“I’m interested to see your take on Vamp. I know it’s not the most colorblind accessible.”Cody Thompson, Jellyfish Game Studios, being dead wrong
Vamp on the Batwalk, designed by Jon Simantov and published by Jellyfish Game Studios. is a light-yet-strategic card game for 2 to 6 players. It boasts bright colors, a unique theme, and a trick taking twist: you see only the suits of your own cards (on the back of each), but you have full view of your opponents’ hands.
Color Vision Accessibility
The Kickstarter version of Vamp on the Batwalk provides 10 vampires to choose from, each with a standee and suited cards that are added to a shared deck. The color palette is diverse, but double-coding makes Vamp 100% colorblind friendly out of the box!
The magic in making a 10-player-color game accessible is ensuring color is not the only distinguisher between cards. Mike Rankin, the game’s graphic artist, brought his experience to this project. “My background is in UI/UX design for video games and mobile apps, so accessibility is always a high priority for me.”
Mike shared the work he and Cody did on graphic design for these cards.
Cody and I had considered accessibility from the very beginning, even before we designed the characters. Keeping each card primarily one tone, especially around its border, helped make the suits obvious, and we gave each vampire a very strong, unique silhouette which helped emphasis that. For the information in the corners of the cards, we made sure that each number and suit symbol had a solid, unambiguous silhouette; high contrast; and that they didn’t overlap any other graphical element.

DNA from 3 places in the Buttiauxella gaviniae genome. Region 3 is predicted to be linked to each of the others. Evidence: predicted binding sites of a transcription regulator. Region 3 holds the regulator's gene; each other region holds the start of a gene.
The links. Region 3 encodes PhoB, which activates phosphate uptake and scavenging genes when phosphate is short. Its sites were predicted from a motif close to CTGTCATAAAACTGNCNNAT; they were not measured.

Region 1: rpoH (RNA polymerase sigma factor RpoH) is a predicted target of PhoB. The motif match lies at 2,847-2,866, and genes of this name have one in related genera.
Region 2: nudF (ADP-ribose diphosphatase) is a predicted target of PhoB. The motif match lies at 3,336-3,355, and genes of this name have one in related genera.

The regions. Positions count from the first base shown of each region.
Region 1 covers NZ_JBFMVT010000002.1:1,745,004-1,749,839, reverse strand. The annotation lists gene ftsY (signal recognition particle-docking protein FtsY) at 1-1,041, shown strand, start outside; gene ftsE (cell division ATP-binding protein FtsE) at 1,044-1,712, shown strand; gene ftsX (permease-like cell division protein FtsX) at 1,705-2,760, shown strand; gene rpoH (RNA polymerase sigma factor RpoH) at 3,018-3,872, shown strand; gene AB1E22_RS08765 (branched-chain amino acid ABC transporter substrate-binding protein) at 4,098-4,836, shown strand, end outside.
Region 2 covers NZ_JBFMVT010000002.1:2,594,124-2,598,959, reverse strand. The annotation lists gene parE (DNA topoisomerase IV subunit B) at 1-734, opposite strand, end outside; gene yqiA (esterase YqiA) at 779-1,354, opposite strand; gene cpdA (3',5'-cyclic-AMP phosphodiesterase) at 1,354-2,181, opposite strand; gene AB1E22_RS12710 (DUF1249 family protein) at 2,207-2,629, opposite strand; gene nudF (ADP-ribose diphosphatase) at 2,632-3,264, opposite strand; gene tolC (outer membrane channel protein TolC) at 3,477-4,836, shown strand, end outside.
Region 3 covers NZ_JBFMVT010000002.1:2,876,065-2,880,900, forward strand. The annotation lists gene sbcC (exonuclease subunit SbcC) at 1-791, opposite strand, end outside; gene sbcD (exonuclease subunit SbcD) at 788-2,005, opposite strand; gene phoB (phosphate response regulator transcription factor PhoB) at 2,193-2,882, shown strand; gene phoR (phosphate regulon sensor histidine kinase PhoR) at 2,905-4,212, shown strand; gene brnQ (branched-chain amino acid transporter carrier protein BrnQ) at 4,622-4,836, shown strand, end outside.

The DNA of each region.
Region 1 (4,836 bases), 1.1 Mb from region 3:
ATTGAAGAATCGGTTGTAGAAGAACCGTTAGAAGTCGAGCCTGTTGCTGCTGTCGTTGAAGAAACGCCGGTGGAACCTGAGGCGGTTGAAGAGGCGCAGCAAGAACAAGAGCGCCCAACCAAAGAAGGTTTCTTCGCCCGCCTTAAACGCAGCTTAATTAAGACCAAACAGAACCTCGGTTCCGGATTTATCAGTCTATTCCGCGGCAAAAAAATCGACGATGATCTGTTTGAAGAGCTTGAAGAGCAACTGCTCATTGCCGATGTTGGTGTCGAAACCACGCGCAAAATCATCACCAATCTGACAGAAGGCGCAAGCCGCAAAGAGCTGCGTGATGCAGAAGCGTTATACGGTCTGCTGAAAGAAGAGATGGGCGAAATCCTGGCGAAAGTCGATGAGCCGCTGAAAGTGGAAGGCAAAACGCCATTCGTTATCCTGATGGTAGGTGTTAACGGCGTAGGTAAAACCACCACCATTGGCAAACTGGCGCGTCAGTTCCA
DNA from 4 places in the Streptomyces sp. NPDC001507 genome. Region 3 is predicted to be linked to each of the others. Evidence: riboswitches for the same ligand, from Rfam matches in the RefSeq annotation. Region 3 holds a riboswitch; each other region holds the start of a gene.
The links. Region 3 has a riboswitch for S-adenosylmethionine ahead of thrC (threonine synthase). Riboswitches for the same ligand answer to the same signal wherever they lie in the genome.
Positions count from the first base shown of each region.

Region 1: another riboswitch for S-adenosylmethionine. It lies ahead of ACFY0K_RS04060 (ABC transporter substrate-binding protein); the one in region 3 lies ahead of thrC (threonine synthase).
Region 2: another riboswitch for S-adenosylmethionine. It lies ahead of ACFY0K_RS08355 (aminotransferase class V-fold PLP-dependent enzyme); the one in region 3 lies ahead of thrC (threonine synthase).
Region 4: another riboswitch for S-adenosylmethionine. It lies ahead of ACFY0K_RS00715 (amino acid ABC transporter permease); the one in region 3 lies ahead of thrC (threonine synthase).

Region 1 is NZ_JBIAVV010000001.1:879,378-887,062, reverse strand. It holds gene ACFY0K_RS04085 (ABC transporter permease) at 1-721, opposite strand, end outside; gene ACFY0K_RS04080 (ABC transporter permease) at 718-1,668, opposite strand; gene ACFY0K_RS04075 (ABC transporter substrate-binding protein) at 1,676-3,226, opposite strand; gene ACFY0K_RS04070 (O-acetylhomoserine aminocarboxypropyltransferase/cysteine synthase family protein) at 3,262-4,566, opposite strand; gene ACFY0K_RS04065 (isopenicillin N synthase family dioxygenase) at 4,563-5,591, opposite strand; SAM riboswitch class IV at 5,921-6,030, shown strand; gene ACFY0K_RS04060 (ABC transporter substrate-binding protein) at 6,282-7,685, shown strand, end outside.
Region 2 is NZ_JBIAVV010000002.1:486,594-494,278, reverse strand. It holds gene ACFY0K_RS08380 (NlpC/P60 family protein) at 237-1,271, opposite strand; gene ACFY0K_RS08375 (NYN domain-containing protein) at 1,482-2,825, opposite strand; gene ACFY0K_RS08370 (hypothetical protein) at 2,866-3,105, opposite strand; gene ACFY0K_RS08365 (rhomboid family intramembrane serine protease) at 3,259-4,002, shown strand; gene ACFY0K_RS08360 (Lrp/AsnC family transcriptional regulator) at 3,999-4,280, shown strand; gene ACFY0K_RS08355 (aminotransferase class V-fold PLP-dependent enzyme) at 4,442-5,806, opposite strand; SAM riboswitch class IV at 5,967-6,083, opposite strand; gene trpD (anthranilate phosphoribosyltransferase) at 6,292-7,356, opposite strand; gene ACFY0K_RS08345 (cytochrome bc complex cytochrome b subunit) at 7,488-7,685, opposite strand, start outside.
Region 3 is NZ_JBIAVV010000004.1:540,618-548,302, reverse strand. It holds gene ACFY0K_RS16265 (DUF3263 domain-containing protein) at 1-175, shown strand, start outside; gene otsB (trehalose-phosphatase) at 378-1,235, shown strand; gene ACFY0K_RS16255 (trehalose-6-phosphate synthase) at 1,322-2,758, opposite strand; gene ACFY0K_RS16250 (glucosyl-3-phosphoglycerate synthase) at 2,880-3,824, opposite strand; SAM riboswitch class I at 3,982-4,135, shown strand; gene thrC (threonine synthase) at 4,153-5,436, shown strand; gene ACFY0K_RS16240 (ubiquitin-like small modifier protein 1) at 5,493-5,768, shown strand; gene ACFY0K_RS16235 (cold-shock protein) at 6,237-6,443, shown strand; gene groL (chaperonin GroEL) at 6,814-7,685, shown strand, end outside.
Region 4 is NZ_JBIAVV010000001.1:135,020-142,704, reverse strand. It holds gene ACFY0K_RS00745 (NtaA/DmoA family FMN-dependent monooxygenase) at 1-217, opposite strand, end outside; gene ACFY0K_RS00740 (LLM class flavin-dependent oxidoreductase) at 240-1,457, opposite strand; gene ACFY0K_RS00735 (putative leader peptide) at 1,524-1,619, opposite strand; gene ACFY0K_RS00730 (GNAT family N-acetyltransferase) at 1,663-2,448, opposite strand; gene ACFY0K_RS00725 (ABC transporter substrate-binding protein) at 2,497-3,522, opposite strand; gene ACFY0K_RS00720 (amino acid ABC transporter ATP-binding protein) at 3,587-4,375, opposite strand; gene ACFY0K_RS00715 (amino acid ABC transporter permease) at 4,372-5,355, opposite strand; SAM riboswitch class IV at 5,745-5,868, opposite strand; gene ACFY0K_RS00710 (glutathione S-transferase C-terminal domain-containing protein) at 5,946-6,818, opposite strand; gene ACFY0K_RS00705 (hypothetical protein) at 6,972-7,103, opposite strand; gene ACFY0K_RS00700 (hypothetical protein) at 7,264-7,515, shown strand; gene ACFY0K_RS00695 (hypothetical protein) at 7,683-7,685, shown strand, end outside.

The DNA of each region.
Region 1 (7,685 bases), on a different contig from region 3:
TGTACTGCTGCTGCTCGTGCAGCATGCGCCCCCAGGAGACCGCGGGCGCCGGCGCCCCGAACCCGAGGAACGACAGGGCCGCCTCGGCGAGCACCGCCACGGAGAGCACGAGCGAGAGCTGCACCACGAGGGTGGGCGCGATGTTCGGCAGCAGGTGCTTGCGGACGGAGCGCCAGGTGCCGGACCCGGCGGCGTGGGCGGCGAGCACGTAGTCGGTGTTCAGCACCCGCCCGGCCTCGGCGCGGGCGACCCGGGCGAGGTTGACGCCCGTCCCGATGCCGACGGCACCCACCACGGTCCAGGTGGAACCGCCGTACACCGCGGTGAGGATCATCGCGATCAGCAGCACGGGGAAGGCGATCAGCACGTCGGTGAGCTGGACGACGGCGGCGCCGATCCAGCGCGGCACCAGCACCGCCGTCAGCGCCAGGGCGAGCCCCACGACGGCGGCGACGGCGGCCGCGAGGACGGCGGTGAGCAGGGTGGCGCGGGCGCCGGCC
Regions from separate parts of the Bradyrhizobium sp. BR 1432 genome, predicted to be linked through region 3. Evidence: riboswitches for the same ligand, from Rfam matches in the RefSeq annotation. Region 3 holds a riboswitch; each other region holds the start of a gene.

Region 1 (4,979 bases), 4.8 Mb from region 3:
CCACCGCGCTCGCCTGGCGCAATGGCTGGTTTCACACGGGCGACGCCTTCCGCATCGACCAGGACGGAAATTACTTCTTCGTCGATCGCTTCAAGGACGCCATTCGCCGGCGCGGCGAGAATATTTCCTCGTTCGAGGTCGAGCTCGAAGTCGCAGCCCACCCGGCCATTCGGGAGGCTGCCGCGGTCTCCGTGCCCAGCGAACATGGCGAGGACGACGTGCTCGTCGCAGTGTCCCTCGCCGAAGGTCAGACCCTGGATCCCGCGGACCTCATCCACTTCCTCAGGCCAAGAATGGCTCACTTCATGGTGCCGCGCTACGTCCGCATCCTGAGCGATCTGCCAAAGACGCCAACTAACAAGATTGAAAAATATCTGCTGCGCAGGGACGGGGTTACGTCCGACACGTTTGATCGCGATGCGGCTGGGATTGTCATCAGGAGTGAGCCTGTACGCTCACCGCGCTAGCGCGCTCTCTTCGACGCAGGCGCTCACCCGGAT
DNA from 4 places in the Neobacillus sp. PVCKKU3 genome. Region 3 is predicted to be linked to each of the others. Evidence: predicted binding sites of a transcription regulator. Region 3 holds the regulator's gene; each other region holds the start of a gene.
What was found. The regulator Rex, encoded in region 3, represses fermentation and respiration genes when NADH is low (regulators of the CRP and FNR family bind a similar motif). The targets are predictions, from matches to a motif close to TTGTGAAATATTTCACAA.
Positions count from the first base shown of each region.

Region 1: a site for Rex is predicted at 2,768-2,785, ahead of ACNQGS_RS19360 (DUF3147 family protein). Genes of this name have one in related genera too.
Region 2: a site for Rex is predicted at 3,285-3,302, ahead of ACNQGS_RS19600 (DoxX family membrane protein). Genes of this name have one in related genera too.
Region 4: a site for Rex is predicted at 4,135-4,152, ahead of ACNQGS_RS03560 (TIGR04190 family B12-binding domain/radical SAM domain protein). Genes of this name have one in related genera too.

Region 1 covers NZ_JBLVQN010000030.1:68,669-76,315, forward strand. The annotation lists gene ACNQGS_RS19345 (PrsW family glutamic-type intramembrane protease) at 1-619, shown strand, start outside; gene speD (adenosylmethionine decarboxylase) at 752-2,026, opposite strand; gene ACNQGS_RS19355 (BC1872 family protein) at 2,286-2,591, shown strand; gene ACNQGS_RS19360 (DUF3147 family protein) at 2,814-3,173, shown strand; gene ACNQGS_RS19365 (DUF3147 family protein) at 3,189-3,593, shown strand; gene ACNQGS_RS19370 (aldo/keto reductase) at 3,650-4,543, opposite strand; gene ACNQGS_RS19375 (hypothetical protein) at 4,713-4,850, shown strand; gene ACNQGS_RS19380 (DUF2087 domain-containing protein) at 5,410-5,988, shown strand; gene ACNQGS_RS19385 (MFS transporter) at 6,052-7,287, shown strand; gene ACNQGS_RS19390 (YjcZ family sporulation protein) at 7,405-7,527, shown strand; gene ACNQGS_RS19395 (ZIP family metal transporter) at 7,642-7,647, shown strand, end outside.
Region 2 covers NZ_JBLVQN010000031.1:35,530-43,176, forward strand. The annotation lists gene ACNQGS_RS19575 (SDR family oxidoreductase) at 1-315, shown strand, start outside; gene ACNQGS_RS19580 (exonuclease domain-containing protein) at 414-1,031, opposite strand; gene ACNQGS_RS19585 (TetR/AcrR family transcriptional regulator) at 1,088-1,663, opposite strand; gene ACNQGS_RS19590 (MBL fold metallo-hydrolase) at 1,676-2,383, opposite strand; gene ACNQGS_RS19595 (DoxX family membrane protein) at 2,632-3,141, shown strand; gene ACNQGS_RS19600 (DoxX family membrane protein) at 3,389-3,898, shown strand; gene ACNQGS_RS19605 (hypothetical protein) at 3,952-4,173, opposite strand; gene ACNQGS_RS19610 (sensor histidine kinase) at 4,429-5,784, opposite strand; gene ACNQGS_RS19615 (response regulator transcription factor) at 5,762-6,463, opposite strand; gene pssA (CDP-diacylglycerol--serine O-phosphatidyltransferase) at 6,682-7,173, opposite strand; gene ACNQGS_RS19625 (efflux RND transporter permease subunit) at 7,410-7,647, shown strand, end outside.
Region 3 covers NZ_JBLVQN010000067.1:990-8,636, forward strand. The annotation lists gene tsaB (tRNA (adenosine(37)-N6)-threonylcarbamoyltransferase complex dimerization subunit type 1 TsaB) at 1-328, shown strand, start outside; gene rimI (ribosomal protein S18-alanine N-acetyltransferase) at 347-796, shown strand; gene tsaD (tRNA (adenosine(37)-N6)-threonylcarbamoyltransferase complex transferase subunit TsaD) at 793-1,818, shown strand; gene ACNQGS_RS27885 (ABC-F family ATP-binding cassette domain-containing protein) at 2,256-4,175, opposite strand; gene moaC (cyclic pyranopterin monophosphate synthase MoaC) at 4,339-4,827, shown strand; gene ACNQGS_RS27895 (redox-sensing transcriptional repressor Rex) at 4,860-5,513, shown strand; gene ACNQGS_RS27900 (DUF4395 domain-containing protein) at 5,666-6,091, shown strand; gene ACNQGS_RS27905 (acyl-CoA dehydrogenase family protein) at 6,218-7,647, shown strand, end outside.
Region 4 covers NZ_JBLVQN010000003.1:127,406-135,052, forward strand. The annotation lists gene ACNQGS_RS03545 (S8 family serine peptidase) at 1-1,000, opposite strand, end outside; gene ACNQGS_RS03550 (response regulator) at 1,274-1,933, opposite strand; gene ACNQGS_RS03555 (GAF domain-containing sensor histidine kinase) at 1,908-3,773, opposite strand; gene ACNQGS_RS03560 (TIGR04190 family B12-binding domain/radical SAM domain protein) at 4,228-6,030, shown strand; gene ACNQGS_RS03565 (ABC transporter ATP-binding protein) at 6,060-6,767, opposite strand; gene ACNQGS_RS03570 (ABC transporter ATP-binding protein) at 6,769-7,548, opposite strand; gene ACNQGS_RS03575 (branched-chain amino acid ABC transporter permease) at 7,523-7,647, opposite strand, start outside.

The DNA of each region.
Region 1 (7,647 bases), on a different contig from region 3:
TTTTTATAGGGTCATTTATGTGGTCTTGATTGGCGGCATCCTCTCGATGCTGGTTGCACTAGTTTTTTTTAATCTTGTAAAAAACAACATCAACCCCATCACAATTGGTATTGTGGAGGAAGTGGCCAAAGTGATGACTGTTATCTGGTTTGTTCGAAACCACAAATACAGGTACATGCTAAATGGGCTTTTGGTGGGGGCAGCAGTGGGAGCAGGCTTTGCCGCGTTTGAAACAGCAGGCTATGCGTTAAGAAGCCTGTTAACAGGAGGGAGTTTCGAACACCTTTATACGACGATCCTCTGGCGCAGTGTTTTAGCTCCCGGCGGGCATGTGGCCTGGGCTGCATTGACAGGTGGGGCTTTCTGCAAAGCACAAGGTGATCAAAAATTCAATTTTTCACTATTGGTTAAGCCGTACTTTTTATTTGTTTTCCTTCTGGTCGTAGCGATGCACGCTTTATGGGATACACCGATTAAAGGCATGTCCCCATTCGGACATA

For the card backs, we kept the same ideas: a single primary tone, symbols with clear silhouettes that didn’t have to compete with other graphical elements, and a uniquely shaped coffin to emphasis the unique suit.
For each pass on the cards, we checked the artwork under a black-and-white filter to make sure a player could always easily identify the suit just by the shape of the symbol, even if all other cues were gone.
Low Vision Accessibility
Beyond color vision, Mike and Cody addressed the needs of low-vision players, especially in a high-player-count game where they would need to see cards across the table.
With low-vision players in mind, I based the original proportions of the card by referencing a suit of standard playing cards. We knew that the cards had to read clearly from a distance, much further than normal cards, since a player not only had to read their own cards quickly, but cards held by the other players too!
Most games use a small tracker with identical tokens for scoring, and sometimes those don’t read clearly across the table. Cody’s idea for using the stage as a score tracker was an excellent way to represent players’ scores using big, strongly-silhouetted standees.
Colorblind Games received a complementary copy of Vamp on the Batwalk from Jellyfish Game Studios for this review.